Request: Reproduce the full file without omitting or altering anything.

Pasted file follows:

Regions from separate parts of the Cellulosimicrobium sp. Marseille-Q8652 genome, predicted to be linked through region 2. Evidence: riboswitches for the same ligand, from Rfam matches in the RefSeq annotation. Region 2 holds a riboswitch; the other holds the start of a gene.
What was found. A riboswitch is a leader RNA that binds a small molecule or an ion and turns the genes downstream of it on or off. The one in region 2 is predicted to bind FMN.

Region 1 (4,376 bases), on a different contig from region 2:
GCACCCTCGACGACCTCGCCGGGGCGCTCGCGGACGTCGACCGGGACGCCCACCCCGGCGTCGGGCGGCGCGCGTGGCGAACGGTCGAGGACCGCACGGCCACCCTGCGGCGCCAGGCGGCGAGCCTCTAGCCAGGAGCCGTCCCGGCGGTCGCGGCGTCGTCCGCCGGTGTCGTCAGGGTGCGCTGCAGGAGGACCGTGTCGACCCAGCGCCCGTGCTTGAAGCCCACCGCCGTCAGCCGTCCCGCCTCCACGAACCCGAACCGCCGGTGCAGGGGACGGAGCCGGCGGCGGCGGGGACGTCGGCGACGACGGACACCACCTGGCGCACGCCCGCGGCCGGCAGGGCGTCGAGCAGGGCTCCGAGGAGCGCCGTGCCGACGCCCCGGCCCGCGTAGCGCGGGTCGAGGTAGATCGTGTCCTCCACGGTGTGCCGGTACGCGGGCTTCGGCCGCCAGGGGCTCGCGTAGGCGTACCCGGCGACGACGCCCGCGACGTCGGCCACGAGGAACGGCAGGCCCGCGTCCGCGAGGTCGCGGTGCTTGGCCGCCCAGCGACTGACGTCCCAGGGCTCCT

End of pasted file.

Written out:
Regions from separate parts of the Cellulosimicrobium sp. Marseille-Q8652 genome, predicted to be linked through region 2. Evidence: riboswitches for the same ligand, from Rfam matches in the RefSeq annotation. Region 2 holds a riboswitch; the other holds the start of a gene.
What was found. A riboswitch is a leader RNA that binds a small molecule or an ion and turns the genes downstream of it on or off. The one in region 2 is predicted to bind FMN.

Region 1 (4,376 bases), on a different contig from region 2:
GCACCCTCGACGACCTCGCCGGGGCGCTCGCGGACGTCGACCGGGACGCCCACCCCGGCGTCGGGCGGCGCGCGTGGCGAACGGTCGAGGACCGCACGGCCACCCTGCGGCGCCAGGCGGCGAGCCTCTAGCCAGGAGCCGTCCCGGCGGTCGCGGCGTCGTCCGCCGGTGTCGTCAGGGTGCGCTGCAGGAGGACCGTGTCGACCCAGCGCCCGTGCTTGAAGCCCACCGCCGTCAGCCGTCCCGCCTCCACGAACCCGAACCGCCGGTGCAGGGGACGGAGCCGGCGGCGGCGGGGACGTCGGCGACGACGGACACCACCTGGCGCACGCCCGCGGCCGGCAGGGCGTCGAGCAGGGCTCCGAGGAGCGCCGTGCCGACGCCCCGGCCCGCGTAGCGCGGGTCGAGGTAGATCGTGTCCTCCACGGTGTGCCGGTACGCGGGCTTCGGCCGCCAGGGGCTCGCGTAGGCGTACCCGGCGACGACGCCCGCGACGTCGGCCACGAGGAACGGCAGGCCCGCGTCCGCGAGGTCGCGGTGCTTGGCCGCCCAGCGACTGACGTCCCAGGGCTCCT